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Rubio, Ossoff Launch Inquiry into Pentagon’s Lack of Oversight of Military Housing

Mar 27, 2023 | Press Releases

The U.S. Department of Defense’s Office of the Inspector General has found the Pentagon does not adequately track the relationship between adverse conditions in privatized housing and the health of U.S. service members and their families.
 
U.S. Senators Marco Rubio (R-FL), Jon Ossoff (D-GA), and Rick Scott (R-FL) wrote to U.S. Department of Defense Secretary Lloyd Austin requesting answers on the mistreatment of military families. 

  • “Due to this lack of information, the military services were unable to consistently track housing conditions that may have led to asthma, lead poisoning, cancers, and other adverse conditions among service members and their families.”  

Want more information? Read the full text of the letter below.
 
Dear Secretary Austin: 
 
We write with regard to a recent report from the U.S. Department of Defense’s (DoD) Office of the Inspector General (OIG), which found that the Pentagon does not adequately track the relationship between adverse conditions in privatized housing and the health of U.S. service members and their families.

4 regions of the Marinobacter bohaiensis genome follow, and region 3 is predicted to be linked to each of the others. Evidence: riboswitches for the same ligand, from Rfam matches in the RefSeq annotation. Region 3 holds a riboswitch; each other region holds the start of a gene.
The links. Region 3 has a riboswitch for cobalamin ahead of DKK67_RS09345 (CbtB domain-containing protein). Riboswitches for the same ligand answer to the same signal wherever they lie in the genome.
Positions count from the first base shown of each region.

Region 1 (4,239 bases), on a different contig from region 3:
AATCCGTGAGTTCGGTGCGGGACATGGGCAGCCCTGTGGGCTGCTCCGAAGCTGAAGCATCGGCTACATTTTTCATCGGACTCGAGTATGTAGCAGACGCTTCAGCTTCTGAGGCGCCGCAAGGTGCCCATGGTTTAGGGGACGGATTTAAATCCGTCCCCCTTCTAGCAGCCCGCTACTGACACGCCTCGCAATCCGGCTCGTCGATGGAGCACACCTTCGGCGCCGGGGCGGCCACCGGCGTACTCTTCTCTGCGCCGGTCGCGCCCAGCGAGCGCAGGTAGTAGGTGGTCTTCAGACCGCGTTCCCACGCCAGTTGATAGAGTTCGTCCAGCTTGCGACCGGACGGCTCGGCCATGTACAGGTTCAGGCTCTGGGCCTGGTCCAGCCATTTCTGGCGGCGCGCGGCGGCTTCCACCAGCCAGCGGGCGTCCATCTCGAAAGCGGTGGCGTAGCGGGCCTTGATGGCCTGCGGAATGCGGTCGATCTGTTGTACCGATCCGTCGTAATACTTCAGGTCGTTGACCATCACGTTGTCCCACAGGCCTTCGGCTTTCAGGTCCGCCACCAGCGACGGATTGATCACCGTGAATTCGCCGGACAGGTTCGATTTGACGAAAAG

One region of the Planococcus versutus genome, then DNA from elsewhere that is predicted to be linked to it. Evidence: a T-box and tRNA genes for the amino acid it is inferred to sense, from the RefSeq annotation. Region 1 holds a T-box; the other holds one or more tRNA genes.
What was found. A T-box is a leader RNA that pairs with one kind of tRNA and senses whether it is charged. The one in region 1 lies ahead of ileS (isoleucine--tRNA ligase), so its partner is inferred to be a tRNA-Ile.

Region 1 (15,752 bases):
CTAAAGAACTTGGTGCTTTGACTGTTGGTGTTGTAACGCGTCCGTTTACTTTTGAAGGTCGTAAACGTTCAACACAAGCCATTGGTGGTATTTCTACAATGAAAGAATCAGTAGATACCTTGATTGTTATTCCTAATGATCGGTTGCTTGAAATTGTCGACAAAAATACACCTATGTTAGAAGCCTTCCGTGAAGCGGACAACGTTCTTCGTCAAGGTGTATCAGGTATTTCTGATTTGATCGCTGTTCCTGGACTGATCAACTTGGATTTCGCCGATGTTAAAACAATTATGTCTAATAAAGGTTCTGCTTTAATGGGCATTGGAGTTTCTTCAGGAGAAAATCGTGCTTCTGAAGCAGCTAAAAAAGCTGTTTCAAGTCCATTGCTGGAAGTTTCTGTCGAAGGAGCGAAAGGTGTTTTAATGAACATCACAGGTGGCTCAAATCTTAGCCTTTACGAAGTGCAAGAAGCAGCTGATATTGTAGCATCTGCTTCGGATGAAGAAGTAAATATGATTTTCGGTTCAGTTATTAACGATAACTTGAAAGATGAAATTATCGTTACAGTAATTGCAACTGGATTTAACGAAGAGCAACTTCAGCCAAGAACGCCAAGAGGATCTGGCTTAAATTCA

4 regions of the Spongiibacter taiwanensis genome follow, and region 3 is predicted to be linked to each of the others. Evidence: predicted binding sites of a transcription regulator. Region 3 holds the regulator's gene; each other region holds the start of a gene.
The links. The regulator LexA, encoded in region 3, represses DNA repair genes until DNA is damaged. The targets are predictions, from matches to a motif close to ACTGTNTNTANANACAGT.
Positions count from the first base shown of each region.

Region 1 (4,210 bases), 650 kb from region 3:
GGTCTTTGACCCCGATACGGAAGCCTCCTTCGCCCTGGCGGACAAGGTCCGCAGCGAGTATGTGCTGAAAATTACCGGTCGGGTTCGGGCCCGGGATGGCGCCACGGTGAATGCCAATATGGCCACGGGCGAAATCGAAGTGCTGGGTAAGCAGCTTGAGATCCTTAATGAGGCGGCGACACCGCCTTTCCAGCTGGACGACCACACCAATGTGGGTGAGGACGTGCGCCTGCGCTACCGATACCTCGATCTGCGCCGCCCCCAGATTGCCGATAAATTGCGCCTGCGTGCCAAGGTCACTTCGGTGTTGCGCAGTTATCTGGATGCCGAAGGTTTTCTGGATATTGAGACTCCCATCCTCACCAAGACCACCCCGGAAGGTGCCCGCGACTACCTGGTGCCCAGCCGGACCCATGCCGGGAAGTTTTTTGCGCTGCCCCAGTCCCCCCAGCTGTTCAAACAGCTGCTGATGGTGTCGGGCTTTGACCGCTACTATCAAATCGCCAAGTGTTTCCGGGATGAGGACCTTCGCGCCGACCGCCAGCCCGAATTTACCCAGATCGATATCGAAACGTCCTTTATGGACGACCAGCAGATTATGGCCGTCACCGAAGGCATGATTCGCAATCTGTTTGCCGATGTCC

The health and safety of our military families must be a top priority. However, the OIG report stated, “because DoD officials did not have readily available access to sufficient information to connect health and safety incidents to PMH [privatized military housing], they were unable to effectively monitor and ensure the health and safety of its service members and their families.” Due to this lack of information, the military services were unable to consistently track housing conditions that may have led to asthma, lead poisoning, cancers, and other adverse conditions among service members and their families. 
 
Accordingly, we request a prompt response to the following questions: 

  1. How are you planning to track the full implementation of the environmental health and safety module to the eMH system? 
  2. How will you work with privatized military housing companies to provide the DoD with past residents’ information? 
  3. Does the DoD have adequate resources and authorities to carry out the implementation to ensure that the eMH is fully programmed with the occupancy data? 
  4. Upon full implementation of the eMH, how does the Defense Health Agency plan to use the data to adequately test for adverse conditions in military housing? 

Sincerely,